It is interesting to note how the artist’s dripping brushstrokes engender a space of uncertainty. What could that succession of reds be? Perhaps a reference to flesh and blood? Could the black lines that appear at the top of some paintings be referring to the entanglement of wires and illicit connections that we also find in Rio de Janeiro? Far from answering everything at the same time, the artist is interested in offering us one of her dearest things in life – painting and its ability to create details without closed meanings. Therefore, unlike many painters from her generation, who have produced explicit and folkloric images around the idea of the ‘periphery’, Márcia Falcão has one foot in Irajá and the other anywhere else she would like to go. As Beyoncé would say ‘I’m a grown woman / I can do whatever I want’.
Lastly, Ensaio sobre 80 tiros e cal a meio tronco [Essay on 80 Shots and Lime Wash on Half Trunk] (2021) captivates for its lack of a human body. The work evokes a recent event that shook the country: the 80 shots fired by the army against the car of a Black family in Rio de Janeiro. In the image – which strikes an unusual conversation with the tragic event – we see a series of tree trunks half-painted with white lime wash. In an exchange with the artist, she mentioned how she understood – through accounts from family members and neighbors – the racism behind this practice: by painting tree trunks in white, homeowners could supposedly easily spot if a Black person was roaming outside their properties at night.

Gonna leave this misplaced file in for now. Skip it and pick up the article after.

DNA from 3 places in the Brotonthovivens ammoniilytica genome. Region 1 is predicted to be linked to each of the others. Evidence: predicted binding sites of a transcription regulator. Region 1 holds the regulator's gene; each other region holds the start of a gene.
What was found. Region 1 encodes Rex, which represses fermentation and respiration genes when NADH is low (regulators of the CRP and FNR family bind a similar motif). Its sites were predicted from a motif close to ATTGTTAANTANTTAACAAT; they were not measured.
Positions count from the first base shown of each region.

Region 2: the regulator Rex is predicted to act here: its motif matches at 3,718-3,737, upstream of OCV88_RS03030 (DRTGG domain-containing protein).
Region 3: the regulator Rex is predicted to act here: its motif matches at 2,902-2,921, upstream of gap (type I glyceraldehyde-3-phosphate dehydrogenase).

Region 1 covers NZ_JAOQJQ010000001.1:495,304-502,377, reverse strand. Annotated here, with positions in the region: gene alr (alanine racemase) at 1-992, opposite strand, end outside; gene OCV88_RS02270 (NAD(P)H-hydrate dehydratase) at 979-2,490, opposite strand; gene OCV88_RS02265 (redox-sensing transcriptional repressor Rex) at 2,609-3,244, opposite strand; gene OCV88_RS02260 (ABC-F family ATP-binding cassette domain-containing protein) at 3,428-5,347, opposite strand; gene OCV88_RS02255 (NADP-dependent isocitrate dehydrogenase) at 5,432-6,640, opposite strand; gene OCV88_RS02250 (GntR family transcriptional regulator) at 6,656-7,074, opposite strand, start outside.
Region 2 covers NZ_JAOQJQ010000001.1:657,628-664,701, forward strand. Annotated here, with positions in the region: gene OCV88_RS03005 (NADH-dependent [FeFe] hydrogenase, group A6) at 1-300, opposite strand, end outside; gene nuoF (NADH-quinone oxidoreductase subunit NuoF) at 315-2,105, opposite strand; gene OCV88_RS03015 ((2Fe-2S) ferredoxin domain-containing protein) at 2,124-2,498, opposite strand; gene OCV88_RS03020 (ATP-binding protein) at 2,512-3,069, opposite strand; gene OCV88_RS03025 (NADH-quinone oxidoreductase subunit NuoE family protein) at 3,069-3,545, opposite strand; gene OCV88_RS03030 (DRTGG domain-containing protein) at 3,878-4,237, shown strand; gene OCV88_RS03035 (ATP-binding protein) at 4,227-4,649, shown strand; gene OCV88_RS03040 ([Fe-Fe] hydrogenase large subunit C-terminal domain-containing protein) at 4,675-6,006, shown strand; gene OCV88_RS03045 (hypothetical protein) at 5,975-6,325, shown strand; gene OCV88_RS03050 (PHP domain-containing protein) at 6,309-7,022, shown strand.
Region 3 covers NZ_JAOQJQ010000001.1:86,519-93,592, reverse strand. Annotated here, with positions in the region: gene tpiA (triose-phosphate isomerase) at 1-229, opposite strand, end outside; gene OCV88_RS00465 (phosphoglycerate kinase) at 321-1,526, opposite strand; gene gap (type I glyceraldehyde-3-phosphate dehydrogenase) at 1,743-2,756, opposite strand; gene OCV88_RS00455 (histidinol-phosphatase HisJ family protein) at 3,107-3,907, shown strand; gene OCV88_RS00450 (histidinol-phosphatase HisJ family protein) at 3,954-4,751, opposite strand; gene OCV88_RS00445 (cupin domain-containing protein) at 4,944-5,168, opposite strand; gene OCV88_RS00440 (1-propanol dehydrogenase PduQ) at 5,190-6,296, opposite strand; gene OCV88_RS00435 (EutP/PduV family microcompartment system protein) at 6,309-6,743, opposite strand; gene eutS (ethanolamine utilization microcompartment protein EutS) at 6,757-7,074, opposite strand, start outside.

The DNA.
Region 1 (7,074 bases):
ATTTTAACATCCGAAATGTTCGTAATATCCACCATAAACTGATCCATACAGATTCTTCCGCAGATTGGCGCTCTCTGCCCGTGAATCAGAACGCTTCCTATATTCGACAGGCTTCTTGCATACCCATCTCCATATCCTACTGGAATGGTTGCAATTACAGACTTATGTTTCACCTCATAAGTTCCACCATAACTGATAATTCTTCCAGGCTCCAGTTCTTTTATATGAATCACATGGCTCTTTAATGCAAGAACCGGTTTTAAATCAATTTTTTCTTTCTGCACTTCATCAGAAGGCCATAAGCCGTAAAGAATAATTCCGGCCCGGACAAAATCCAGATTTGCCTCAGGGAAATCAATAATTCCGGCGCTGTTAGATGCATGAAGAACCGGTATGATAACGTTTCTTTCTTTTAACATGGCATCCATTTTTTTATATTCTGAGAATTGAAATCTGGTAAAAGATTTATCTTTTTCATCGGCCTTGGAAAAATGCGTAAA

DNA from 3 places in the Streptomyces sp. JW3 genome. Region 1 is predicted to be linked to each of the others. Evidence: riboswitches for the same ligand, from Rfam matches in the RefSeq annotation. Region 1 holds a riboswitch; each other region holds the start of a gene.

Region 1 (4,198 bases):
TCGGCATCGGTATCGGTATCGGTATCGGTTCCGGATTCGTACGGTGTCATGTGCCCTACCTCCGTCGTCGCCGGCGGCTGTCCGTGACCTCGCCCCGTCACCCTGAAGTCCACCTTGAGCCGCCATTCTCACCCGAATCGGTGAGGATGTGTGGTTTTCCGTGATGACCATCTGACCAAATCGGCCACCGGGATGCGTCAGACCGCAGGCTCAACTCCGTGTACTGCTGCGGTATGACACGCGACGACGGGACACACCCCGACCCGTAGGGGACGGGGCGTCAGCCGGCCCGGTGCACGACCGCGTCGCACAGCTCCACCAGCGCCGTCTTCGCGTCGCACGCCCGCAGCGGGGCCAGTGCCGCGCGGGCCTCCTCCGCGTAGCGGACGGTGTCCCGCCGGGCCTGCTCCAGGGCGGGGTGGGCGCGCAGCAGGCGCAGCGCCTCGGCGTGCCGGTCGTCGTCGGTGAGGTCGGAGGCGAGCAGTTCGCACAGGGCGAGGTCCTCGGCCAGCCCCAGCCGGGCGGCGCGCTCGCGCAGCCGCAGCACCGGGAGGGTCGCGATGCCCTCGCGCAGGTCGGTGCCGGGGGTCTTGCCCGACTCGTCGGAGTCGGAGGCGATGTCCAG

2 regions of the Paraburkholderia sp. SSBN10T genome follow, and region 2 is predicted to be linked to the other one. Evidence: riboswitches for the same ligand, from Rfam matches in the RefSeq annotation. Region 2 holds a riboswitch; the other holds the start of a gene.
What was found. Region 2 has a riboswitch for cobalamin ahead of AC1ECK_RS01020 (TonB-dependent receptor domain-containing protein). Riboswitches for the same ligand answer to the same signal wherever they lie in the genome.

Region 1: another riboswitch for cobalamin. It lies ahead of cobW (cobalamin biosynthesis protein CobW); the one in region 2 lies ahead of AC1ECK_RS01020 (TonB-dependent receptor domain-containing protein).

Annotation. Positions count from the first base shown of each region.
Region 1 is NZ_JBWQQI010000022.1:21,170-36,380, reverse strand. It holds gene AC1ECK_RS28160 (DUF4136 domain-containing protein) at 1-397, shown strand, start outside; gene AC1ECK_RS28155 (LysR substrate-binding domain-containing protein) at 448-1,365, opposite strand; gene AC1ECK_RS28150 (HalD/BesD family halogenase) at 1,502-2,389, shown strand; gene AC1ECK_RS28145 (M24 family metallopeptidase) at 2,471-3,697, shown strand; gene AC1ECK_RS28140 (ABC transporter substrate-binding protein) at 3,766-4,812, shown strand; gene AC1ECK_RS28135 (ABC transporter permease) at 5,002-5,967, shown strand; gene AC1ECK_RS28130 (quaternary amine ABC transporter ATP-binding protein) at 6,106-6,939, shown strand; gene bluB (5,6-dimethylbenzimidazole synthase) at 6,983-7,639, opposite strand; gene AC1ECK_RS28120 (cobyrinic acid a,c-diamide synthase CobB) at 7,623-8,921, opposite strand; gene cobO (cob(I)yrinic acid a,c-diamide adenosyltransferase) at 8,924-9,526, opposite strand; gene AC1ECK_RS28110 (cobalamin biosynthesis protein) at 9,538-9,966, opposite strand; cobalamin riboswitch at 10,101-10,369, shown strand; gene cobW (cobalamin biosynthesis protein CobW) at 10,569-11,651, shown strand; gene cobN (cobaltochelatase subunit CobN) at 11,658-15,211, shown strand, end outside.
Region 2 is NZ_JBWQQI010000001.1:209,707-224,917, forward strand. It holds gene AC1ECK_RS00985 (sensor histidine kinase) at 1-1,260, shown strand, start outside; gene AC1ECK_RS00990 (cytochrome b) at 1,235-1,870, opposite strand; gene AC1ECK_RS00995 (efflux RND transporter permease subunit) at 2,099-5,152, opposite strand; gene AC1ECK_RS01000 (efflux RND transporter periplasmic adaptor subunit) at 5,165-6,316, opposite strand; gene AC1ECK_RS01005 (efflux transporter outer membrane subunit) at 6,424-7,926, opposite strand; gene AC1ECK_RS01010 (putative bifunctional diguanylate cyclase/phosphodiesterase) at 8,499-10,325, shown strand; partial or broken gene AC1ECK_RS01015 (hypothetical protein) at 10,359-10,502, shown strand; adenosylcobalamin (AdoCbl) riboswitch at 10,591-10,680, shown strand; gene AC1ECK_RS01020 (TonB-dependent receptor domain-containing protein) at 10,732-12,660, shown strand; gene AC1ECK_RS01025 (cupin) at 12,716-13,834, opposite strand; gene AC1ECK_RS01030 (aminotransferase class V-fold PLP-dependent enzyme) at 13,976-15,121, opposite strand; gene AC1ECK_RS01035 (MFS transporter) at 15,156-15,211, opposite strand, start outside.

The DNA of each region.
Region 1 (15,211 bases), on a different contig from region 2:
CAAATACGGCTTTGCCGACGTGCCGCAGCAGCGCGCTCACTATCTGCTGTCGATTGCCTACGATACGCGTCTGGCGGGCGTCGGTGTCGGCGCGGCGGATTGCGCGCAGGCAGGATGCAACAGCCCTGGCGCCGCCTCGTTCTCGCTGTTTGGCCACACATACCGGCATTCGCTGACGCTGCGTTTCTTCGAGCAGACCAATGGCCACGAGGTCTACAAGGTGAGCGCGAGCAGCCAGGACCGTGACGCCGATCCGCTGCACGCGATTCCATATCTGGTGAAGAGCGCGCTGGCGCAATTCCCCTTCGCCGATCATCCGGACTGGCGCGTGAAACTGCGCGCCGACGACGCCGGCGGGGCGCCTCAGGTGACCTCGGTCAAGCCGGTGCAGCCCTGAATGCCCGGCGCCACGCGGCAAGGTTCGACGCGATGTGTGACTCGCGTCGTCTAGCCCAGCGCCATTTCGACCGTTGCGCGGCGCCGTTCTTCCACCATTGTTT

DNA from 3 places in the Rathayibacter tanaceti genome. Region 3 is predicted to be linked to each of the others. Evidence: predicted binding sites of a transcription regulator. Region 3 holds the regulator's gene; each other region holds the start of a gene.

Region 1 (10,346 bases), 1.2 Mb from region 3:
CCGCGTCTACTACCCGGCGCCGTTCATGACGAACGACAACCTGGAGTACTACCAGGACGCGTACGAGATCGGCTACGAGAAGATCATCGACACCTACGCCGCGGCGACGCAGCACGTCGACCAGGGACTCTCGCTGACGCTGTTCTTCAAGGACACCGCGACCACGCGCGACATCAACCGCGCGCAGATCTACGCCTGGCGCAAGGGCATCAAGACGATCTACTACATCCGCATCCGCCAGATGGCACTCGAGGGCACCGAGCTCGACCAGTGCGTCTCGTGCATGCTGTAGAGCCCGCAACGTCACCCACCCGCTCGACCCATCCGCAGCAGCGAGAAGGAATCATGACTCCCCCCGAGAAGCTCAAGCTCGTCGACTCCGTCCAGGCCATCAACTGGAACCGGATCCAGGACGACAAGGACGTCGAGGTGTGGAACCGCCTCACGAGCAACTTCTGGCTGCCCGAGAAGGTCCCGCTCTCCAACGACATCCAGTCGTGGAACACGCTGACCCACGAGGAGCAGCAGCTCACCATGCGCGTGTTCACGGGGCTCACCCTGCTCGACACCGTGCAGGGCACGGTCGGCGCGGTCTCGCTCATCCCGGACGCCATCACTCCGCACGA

The painting, therefore, brings together different narratives that deal with racism in Brazil – the spectacle of violence walks side by side with the traditions that make up a place’s culture. Instead of drawing on the representation of blood to depict tragedy in Rio de Janeiro, Márcia Falcão opts to bring back the popular type of paving made of red broken tile fragments. Why would you need blood when you can produce a reddening boiling area to evoke calamity via the image’s own drama?
Be it in her allegories of urban violence or in her sharp gaze towards the many forms of solitude imposed on Black women – particularly mothers, like herself – Márcia Falcão invites us to join up the pieces of her narratives. For the artist, painting is a way of giving meaning to existences that are wrecked. Just like life, something will always be missing. In the meantime, we can gather the fragments of her red floors and learn about the stories that her paintings are telling us.
Márcia Falcão (Rio de Janeiro, 1985) lives and works in Rio de Janeiro. Among her group exhibitions, the following stand out: Crônicas Cariocas, MAR — Rio de Janeiro Art Museum (Rio de Janeiro, 2021); Engraved into the body, Tanya Bonakdar Gallery (New York, 2021); Hábito/ Habitante, Escola de Artes Visuais do Parque Lage (Rio de Janeiro, 2021); Ainda fazemos coisas em grupo, Centro Municipal de Artes Hélio Oiticica (Rio de Janeiro, 2020); 12 Métodos de ser chegar a lugar algum, Paço Imperial (Rio de Janeiro, 2019); e Mostra EAV Parque Lage, Escola de Artes Visuais do Parque Lage (Rio de Janeiro, 2018).